Nancy: When I meet people who know I am a military spouse and am asked what I do, they inevitably remark that it is fortunate to have a career that I can do anywhere. In part, that is true; each new location brings new experiences and inspirations. I tend to paint from my experiences, whether that be my wonder at cherry blossoms in DC…
or sea turtles at Western Sambo reef.
What others do not realize is that making artwork regularly is best supported by selling artwork regularly, and finding new places to sell your work takes some time. For example, I lived only five blocks from a wonderful local co-op gallery in Carmel-by-the-Sea, but you were unable to apply for membership before two years of residency. Many organizations hold an annual jury for membership, so if you miss the first chance for it or are not admitted on the first try, the typical Air Force assignment (2-3 years) makes it irrelevant.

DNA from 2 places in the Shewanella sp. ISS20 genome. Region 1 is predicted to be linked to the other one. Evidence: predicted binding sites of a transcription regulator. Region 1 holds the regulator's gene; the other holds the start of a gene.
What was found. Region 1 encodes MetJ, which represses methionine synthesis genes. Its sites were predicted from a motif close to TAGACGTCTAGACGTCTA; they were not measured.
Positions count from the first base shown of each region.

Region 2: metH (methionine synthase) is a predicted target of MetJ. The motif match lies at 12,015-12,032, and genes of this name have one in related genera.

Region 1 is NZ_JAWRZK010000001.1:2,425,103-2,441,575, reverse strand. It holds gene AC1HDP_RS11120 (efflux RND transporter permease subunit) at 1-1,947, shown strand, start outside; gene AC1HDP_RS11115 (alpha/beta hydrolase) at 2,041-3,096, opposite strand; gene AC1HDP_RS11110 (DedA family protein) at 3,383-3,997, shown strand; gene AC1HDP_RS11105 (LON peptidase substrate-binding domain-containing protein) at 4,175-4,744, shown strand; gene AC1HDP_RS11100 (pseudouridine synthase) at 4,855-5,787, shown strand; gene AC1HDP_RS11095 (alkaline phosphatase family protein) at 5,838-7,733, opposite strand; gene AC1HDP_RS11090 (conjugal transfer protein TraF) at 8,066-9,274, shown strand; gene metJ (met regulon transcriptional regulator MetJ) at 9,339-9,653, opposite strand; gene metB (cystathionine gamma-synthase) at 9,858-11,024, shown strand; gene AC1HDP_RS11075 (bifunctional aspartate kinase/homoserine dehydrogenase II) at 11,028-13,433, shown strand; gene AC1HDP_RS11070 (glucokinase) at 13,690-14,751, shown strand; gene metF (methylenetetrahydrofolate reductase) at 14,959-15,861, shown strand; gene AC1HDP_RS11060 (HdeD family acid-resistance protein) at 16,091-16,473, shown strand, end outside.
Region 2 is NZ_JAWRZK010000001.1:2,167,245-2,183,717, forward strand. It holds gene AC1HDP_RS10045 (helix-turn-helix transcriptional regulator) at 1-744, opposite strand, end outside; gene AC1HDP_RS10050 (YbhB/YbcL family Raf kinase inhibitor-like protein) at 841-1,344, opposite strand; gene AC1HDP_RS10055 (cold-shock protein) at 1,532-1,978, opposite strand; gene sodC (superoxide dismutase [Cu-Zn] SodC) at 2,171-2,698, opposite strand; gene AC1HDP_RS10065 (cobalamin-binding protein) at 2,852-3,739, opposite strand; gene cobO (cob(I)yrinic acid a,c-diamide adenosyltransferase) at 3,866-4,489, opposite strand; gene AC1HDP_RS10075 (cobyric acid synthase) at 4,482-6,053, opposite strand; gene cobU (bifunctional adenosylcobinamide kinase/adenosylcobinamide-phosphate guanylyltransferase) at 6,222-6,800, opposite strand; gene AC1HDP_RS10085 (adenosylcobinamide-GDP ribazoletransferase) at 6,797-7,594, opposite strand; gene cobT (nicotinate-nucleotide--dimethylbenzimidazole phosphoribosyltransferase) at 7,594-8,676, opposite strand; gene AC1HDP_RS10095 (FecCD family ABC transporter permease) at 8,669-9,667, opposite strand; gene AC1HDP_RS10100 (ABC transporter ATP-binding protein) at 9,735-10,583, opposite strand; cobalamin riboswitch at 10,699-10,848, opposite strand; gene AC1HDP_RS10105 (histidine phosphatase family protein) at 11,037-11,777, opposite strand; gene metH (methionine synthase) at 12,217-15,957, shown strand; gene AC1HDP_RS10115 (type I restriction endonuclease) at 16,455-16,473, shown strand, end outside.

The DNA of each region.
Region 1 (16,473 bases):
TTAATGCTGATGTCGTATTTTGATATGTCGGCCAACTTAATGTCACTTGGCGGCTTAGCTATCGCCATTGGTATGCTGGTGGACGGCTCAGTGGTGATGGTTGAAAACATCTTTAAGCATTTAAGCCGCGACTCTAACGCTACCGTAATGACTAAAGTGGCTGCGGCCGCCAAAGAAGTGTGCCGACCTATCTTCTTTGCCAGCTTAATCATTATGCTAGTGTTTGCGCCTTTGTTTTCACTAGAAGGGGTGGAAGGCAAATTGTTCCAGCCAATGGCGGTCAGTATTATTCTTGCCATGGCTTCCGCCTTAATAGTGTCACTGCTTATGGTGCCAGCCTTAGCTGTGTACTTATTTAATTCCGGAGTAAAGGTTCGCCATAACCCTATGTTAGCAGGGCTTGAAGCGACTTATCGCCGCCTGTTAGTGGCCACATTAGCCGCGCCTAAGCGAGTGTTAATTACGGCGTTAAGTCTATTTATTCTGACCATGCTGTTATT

MilspoFAN: You collaborated with “Alcohol Ink Artists” on Facebook to Create Free Alcohol Ink eBook: How It’s Done. What impact does social media and blogging have on your creative process or business?Tell us about the group, the collaboration, and why you created the free eBook.
Nancy: The internet has come a long way since I became a military spouse. On his first deployments, my husband and I wrote letters and survived on a weekly five-minute phone call. As email became common and the web became searchable, we could keep in touch in a more timely manner and art opportunities became easier to find. I research art centers and associations in new places long before I move now. In some cases, I’ve let it influence where we rent or buy.
Social media is probably the most beneficial tool for artists in the last century. Instagram inspires me with the work of others, some Facebook pages mentor me in business practices, some publicize calls for entry. In 2014, I discovered the medium of alcohol ink and was very active in Facebook groups on the topic. This resulted in the publication of an ebook called Alcohol Ink, How It’s Done.
This is an intriguing way of painting. It is similar to painting watercolor on Yupo, but with more movement of pigment.